Baran’s email address is firstname.lastname@example.org. Be sure to mention you learned about POSS in the Memo.
Local bar gives away new car
Larry Olsen, who owns three bars in east Portland, recently gave a customer a brand-new 2014 Chevy Cruze … for free. Free—except for about $2,000 in taxes and registration fees.
For five months, beginning in November 2014, Olsen let customers fill out an entry form whenever they patronized one of his bars—Boss Hawg’s Bar ‘N’ Grill on Northeast 102nd Avenue near Glisan Street; the Daily Double Inn in outer Northeast on 162nd Avenue; and Mr. Dealers Double Up Café in the Powellhurst-Gilbert neighborhood on Southeast 123rd and Powell Boulevard. The more times you went to one of his bars to either eat, drink, watch sports or play the lottery, the more chances you had to win.
Why did Olsen give longtime customer Laquesha Muldrew a new car that retailed for about $14,000? Olsen—who was marketing vice-president for Thrifty Auto Supply, a locally owned chain before he got into the bar business—said he is always thinking about different ways to return a portion of lottery profits to customers. The car giveaway was the biggest twist on the many ways he rebates loyal patrons. “The customers spread the peanut butter around and I put the jelly on,” the laconic Olsen said.
After promoting the contest in the local paper and on social media, he received thousands of entries from hundreds of people. In April, he held an event at Boss Hawg’s where he drew ten finalists for the car.
On June 25 Olsen held a “Halfway to Christmas” party—also at the Northeast 102nd Avenue eatery—with finalists given a key and then, one at a time, try and open the car’s door. Muldrew was last to try, so when the key of the finalist before her wouldn’t fit, she knew she won. “I was in shock,” she said. Muldrew, who works for Liberty Mutual Insurance, said the Chevy Cruze is the first new car the 32-year-old has ever owned. “All my Dad and me had to do was come in. It’s (Boss Hawg’s) so close [to my home] “I love it. Everybody there’s really nice.”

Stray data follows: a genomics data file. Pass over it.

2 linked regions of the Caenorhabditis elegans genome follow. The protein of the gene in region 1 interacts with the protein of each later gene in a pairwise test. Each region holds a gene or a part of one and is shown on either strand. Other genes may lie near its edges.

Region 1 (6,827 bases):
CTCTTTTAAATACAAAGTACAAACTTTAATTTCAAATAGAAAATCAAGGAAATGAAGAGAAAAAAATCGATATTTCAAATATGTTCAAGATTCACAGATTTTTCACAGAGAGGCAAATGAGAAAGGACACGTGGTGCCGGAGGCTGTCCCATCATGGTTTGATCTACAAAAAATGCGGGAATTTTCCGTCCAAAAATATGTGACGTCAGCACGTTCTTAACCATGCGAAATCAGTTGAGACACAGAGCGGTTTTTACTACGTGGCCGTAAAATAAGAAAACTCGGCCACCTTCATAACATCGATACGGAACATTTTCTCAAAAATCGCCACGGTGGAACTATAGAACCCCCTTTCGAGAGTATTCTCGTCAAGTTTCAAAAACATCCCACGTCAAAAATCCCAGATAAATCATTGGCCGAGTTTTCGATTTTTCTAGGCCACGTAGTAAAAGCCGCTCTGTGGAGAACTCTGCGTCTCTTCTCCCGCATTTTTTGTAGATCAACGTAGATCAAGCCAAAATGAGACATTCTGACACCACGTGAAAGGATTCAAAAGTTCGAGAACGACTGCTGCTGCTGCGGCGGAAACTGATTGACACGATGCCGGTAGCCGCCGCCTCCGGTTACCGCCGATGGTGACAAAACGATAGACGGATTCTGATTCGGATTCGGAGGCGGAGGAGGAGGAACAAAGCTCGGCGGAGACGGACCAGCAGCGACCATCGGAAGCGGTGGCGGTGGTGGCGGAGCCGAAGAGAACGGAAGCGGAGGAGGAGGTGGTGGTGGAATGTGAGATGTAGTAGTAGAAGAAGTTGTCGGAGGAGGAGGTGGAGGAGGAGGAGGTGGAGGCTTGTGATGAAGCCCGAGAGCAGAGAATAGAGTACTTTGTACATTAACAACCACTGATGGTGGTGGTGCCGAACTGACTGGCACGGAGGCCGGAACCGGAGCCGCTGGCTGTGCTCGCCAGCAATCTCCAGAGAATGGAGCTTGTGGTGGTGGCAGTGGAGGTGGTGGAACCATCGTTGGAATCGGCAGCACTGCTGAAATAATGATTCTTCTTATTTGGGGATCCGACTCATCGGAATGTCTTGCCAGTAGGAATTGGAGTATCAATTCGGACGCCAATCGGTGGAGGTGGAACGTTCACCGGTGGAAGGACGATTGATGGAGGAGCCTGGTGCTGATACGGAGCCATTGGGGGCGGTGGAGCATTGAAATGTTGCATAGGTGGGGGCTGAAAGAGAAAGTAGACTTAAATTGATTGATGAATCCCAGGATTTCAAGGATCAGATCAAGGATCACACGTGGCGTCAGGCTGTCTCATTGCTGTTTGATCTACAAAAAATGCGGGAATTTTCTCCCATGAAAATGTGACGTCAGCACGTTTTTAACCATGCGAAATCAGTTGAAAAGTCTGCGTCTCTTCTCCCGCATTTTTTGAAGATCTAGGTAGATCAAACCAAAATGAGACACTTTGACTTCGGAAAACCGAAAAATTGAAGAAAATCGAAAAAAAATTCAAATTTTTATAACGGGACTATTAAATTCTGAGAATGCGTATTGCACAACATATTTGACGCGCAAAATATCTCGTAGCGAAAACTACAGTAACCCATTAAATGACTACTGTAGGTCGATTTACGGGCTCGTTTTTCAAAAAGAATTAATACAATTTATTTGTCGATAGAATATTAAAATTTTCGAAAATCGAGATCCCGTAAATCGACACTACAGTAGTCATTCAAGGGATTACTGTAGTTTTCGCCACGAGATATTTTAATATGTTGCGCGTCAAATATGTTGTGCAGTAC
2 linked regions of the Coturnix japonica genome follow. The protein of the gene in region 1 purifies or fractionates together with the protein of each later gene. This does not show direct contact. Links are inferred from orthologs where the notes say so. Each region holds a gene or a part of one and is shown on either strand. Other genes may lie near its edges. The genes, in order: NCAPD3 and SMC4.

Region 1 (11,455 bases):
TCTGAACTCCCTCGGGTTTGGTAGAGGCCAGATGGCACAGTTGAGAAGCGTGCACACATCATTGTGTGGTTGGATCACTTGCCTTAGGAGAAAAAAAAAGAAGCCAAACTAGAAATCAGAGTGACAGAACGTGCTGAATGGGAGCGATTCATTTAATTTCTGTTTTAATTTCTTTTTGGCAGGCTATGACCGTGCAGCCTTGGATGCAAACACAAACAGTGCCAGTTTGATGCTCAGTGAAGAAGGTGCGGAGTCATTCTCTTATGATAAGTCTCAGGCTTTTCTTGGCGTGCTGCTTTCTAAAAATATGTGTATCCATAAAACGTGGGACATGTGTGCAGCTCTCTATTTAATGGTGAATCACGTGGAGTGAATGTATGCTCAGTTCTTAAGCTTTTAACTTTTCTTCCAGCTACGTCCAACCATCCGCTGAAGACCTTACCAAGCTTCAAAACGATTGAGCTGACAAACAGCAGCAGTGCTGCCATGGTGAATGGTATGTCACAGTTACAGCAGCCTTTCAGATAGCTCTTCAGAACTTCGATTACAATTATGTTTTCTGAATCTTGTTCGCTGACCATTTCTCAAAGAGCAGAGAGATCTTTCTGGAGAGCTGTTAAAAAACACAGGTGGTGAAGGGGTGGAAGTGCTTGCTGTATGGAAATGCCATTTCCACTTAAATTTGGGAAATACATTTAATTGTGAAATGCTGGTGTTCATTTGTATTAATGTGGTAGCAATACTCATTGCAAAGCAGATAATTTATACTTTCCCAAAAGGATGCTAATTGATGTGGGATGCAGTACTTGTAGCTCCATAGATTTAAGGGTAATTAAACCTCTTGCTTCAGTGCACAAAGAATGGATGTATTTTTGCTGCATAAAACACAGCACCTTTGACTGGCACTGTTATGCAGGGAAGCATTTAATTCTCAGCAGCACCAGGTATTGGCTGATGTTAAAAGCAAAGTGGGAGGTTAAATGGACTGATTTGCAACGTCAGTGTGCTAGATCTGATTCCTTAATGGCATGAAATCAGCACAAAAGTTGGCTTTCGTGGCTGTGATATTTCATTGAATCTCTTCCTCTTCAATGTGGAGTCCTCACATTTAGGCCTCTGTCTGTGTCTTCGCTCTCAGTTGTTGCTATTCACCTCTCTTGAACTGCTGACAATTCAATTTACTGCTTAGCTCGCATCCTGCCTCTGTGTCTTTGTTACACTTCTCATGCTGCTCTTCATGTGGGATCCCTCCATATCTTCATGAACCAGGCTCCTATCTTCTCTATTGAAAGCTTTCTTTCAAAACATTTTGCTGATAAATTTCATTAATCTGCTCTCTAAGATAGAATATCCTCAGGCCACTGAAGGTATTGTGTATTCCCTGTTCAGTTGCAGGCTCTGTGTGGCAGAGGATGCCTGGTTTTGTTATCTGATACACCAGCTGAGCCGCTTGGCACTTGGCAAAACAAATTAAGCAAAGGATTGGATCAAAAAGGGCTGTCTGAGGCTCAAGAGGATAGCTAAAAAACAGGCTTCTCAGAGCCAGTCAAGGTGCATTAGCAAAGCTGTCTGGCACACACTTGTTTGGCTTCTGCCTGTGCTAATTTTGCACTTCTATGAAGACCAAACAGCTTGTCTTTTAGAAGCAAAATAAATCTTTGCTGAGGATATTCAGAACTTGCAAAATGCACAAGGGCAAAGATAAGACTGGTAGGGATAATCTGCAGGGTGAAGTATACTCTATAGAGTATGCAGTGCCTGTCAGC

In addition to giving away more than $30,000 in cash, prizes and merchandise that night, Olsen said he served a free Christmas fare buffet to the more than 150 people in attendance.
Asked if he was going to do it again in 2016, Olsen said, “I’ll do something. Maybe not a car, but I’m always doing something for my customers.”
UWS Gresham clinic has a new name
University of Western States, a leader in healthcare education and community-based healthcare, announced the university’s clinic in Gresham new name is Health Centers of UWS. The name change emphasizes the integration of the university’s healthcare facilities and conveys the clinics’ emphasis on patient-centered healthcare and collective affiliation with University of Western States.
Since opening in 2009, the Northwest Civic Drive facility has served the healthcare needs of the east Multnomah County community. Available services include chiropractic care, rehabilitative services, massage therapy, nurse practitioner family medical care and functional medicine services. The clinics’ health care professionals provide services in a collaborative model to best serve patients’ individual needs. Under its new name, the Health Centers of UWS in Gresham will continue to provide high-quality, accessible, patient-centered healthcare consistent with the values and standards of University of Western States.
UWS has also launched a new website for patients featuring the ability to download forms, view profiles of clinicians and access their information via MyChart. Patients can now view medical records and connect with their healthcare providers. Visit www.healthcentersofuws.com to learn more.
Good World finds new home in Parkrose
After leaving their space on Northeast Sandy Boulevard in August, Good World Chinese Restaurant owners Wan and Kevin Su signed a lease for 3,800 sq. ft. at 5055 N.E. 122nd Ave. in the Parkrose Plaza.
About 1,500 sq. ft. smaller than the former bank building space the restaurant occupied in the heart of Parkrose, Wan Su said they’ll make do. Su also said they hope to be open by the end of October, but it’ll depend on how fast they can get the new space configured for their operation. “It’s not as large, but we’ll be fine. We’re not sure how long it will take to open, it depends how fast we can fix the new place.” Su said call her at 503-252-3283 or visit their website www.goodworldchinese.com for updates.
Opened in 2009, Good World serves Cantonese and Mandarin style cuisine. In addition, they serve dim sum daily. The new space, like the old, will have a full bar and all lottery games when the Sus reopen.